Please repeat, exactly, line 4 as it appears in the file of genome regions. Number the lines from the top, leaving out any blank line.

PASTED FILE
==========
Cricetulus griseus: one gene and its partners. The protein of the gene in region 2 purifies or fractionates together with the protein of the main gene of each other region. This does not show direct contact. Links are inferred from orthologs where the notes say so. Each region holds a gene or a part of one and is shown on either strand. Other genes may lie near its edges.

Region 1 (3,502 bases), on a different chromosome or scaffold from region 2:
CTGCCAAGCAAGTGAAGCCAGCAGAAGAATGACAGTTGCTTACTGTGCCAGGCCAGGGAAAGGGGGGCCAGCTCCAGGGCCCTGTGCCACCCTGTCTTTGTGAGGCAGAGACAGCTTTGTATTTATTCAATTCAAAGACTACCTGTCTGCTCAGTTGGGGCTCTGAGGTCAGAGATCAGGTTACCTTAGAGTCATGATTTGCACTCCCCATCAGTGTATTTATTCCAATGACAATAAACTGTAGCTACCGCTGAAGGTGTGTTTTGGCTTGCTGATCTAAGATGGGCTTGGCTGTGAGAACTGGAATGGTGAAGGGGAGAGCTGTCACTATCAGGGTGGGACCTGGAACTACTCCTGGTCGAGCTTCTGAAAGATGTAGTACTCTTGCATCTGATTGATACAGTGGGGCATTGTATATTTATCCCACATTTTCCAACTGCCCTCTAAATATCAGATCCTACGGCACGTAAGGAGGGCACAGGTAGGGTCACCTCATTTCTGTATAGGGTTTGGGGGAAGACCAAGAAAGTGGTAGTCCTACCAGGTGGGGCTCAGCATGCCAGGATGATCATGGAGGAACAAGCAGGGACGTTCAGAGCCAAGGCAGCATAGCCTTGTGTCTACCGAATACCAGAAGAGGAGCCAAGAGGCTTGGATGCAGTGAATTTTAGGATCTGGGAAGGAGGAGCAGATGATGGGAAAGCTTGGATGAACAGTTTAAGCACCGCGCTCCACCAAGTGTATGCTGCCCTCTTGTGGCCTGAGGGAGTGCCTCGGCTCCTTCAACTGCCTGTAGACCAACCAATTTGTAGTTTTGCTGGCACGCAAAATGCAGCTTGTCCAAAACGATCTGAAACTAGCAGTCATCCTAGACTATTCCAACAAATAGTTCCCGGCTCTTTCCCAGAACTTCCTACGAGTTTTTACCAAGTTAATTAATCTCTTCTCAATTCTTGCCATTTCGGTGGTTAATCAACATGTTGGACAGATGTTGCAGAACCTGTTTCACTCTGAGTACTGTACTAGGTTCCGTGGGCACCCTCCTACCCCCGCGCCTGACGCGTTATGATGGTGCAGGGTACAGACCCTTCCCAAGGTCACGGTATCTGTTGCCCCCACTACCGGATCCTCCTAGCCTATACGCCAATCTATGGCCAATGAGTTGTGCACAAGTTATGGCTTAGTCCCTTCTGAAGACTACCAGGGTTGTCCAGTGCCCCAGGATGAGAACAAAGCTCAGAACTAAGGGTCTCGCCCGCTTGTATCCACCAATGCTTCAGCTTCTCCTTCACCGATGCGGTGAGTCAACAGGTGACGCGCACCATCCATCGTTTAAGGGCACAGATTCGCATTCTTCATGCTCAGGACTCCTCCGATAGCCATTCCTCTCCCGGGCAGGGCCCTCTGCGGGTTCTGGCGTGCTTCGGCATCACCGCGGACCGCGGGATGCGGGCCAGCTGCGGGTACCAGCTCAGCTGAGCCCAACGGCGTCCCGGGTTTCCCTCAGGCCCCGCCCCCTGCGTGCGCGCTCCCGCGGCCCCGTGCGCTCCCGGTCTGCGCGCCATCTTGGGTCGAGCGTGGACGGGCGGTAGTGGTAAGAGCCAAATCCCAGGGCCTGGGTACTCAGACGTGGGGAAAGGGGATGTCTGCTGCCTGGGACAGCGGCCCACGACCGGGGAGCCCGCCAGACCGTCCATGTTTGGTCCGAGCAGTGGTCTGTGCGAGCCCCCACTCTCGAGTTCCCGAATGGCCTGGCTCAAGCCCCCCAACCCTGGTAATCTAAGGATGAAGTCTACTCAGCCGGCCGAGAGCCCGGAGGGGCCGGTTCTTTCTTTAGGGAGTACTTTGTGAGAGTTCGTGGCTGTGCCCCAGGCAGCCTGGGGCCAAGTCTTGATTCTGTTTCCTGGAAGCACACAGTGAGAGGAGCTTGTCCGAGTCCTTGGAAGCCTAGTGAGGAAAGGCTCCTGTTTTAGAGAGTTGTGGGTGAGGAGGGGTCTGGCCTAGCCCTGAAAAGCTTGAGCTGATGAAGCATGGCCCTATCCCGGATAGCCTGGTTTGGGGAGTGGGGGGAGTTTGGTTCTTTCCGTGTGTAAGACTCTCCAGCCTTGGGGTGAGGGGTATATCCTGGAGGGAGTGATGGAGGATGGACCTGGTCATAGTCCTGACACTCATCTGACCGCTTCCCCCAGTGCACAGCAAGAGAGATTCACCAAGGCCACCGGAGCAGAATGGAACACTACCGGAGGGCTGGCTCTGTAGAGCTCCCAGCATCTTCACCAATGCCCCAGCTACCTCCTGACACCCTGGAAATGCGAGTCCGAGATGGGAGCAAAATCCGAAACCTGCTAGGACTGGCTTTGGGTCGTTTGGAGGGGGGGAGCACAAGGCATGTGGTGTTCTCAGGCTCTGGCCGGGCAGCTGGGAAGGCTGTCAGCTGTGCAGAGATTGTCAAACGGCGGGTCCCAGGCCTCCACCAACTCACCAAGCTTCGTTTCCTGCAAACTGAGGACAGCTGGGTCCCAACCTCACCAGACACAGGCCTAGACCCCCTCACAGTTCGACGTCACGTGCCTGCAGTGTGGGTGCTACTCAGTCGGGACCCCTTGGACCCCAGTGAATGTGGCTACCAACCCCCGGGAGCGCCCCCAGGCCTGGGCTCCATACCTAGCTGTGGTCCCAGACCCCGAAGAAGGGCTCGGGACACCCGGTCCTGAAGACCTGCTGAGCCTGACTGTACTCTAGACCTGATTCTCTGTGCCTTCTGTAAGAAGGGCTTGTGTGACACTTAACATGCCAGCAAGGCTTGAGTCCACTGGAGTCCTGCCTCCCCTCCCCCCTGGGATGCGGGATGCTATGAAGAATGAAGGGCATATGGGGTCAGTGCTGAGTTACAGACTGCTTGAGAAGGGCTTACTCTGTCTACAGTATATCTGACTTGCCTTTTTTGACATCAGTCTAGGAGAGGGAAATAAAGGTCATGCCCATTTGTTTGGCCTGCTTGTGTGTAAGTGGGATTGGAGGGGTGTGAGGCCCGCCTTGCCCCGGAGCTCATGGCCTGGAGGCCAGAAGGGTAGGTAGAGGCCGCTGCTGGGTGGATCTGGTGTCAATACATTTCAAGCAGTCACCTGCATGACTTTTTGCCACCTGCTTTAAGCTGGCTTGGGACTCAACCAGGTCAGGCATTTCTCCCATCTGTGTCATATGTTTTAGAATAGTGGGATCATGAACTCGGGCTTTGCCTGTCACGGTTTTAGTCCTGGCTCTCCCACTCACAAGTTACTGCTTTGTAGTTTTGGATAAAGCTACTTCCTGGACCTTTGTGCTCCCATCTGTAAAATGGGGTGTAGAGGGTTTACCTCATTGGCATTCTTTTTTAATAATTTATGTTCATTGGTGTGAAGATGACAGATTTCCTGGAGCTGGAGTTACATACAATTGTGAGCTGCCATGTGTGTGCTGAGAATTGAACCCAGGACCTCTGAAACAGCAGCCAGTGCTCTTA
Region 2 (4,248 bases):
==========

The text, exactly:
Region 2 (4,248 bases):